# of last line.
  doc = doc.strip()

  # Get rid of all empty lines
  whitespace_only_line = re.compile('^[ \t]+$', re.M)
  doc = whitespace_only_line.sub('', doc)

  # Cut out common space at line beginnings
  doc = CutCommonSpacePrefix(doc)

  # Just like this module's comment, comments tend to be aligned somehow.
  # In other words they all start with the same amount of white space
  # 1) keep double new lines
  # 2) keep ws after new lines if not empty line
  # 3) all other new lines shall be changed to a space
  # Solution: Match new lines between non white space and replace with space.
  doc = re.sub('(?<=\S)\n(?=\S)', ' ', doc, re.M)

  return doc


def _GetModuleObjectAndName(globals_dict):
  """Returns the module that defines a global environment, and its name.

  Args:
    globals_dict: A dictionary that should correspond to an environment
      providing the values of the globals.

  Returns:
    A pair consisting of (1) module object and (2) module name (a
    string).  Returns (None, None) if the module could not be
    identified.
  """
  # The use of .items() (instead of .iteritems()) is NOT a mistake: if
  # a parallel thread imports a module while we iterate over
  # .iteritems() (not nice, but possible), we get a RuntimeError ...
  # Hence, we use the slightly slower but safer .items().
  for name, module in sys.modules.items():
    if getattr(module, '__dict__', None) is globals_dict:
      if name == '__main__':
        # Pick a more informative name for the main module.
        name = sys.argv[0]
      return (module, name)
  return (None, None)


def _GetMainModule():
  """Returns: string, name of the module from which execution started."""
  # First, try to use the same logic used by _GetCallingModuleObjectAndName(),
  # i.e., call _GetModuleObjectAndName().  For that we first need to
  # find the dictionary that the main module uses to store the
  # globals.
  #
  # That's (normally) the same dictionary object that the deepest
  # (oldest) stack frame is using for globals.
  deepest_frame = sys._getframe(0)
  while deepest_frame.f_back is not None:
    deepest_frame = deepest_frame.f_back
  globals_for_main_module = deepest_frame.f_globals
  main_module_name = _GetModuleObjectAndName(globals_for_main_module)[1]
  # The above strategy fails in some cases (e.g., tools that compute
  # code coverage by redefining, among other things, the main module).
  # If so, just use sys.argv[0].  We can probably always do this, but
  # it's safest to try to use the same logic as _GetCallingModuleObjectAndName()
  if main_module_name is None:
    main_module_name = sys.argv[0]
  return main_module_name


class FlagValues:
  """Registry of 'Flag' objects.

  A 'FlagValues' can then scan command line arguments, passing flag
  arguments through to the 'Flag' objects that it owns.  It also
  provides easy access to the flag values.  Typically only one
  'FlagValues' object is needed by an application: gflags.FLAGS

  This class is heavily overloaded:

  'Flag' objects are registered via __setitem__:
       FLAGS['longname'] = x   # register a new flag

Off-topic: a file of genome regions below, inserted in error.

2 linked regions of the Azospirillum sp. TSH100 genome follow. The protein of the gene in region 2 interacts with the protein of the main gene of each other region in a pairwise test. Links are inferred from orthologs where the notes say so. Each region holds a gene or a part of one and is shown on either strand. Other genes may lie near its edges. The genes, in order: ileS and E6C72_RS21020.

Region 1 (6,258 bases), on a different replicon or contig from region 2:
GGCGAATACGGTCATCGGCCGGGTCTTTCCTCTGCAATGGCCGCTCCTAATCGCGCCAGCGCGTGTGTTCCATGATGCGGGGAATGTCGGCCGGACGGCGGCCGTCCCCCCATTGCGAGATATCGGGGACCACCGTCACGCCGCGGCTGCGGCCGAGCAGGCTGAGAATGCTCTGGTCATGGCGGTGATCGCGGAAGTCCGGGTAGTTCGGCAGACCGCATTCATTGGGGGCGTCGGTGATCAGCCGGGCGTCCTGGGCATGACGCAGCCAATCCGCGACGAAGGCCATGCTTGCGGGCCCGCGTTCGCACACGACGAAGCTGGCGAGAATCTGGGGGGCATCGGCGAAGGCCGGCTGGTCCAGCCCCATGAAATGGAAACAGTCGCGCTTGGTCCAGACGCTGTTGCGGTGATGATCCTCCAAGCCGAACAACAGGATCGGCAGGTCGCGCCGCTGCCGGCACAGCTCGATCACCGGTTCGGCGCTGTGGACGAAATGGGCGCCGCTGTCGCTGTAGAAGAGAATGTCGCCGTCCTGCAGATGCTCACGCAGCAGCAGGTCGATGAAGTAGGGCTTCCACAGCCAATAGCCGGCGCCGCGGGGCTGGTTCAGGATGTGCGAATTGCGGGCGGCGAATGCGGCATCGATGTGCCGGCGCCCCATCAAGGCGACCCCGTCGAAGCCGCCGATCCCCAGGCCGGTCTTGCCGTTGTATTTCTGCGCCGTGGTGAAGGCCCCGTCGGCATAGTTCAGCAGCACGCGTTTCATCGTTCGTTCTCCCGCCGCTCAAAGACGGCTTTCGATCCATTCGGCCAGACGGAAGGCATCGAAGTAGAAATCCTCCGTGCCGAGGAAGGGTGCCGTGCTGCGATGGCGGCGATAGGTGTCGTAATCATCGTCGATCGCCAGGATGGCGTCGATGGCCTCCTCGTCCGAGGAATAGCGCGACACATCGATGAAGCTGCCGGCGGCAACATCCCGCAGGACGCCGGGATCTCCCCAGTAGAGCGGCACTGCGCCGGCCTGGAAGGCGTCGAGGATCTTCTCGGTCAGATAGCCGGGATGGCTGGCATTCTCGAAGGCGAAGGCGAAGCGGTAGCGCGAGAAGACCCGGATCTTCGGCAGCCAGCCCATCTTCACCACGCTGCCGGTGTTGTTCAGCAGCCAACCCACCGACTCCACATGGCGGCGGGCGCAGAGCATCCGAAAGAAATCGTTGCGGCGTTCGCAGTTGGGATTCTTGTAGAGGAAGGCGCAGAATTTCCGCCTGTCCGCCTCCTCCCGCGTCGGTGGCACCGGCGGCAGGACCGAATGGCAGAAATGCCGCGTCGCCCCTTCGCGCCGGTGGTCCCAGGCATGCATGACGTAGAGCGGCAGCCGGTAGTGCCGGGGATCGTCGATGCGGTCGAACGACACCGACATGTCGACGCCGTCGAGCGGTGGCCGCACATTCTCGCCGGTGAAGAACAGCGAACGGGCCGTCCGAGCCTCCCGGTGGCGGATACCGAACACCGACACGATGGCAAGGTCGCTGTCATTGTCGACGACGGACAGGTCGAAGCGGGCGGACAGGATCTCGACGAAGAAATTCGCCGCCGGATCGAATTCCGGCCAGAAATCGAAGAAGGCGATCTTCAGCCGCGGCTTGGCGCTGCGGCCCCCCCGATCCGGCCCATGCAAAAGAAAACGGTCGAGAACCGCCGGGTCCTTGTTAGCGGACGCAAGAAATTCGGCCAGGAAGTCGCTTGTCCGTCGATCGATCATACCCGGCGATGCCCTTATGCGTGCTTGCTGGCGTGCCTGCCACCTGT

The .value attribute of the registered 'Flag' objects can be accessed
  as attributes of this 'FlagValues' object, through __getattr__.  Both
  the long and short name of the original 'Flag' objects can be used to
  access its value:
       FLAGS.longname          # parsed flag value
       FLAGS.x                 # parsed flag value (short name)

  Command line arguments are scanned and passed to the registered 'Flag'
  objects through the __call__ method.  Unparsed arguments, including
  argv[0] (e.g. the program name) are returned.
       argv = FLAGS(sys.argv)  # scan command line arguments

  The original registered Flag objects can be retrieved through the use
  of the dictionary-like operator, __getitem__:
       x = FLAGS['longname']   # access the registered Flag object

  The str() operator of a 'FlagValues' object provides help for all of
  the registered 'Flag' objects.
  """

  def __init__(self):
    # Since everything in this class is so heavily overloaded, the only
    # way of defining and using fields is to access __dict__ directly.

    # Dictionary: flag name (string) -> Flag object.
    self.__dict__['__flags'] = {}
    # Dictionary: module name (string) -> list of Flag objects that are defined
    # by that module.
    self.__dict__['__flags_by_module'] = {}
    # Dictionary: module id (int) -> list of Flag objects that are defined by
    # that module.
    self.__dict__['__flags_by_module_id'] = {}
    # Dictionary: module name (string) -> list of Flag objects that are
    # key for that module.
    self.__dict__['__key_flags_by_module'] = {}

    # Set if we should use new style gnu_getopt rather than getopt when parsing
    # the args.  Only possible with Python 2.3+
    self.UseGnuGetOpt(False)

  def UseGnuGetOpt(self, use_gnu_getopt=True):
    """Use GNU-style scanning. Allows mixing of flag and non-flag arguments.

    See http://docs.python.org/library/getopt.html#getopt.gnu_getopt

    Args:
      use_gnu_getopt: wether or not to use GNU style scanning.
    """
    self.__dict__['__use_gnu_getopt'] = use_gnu_getopt

  def IsGnuGetOpt(self):
    return self.__dict__['__use_gnu_getopt']

  def FlagDict(self):
    return self.__dict__['__flags']

  def FlagsByModuleDict(self):
    """Returns the dictionary of module_name -> list of defined flags.

    Returns:
      A dictionary.  Its keys are module names (strings).  Its values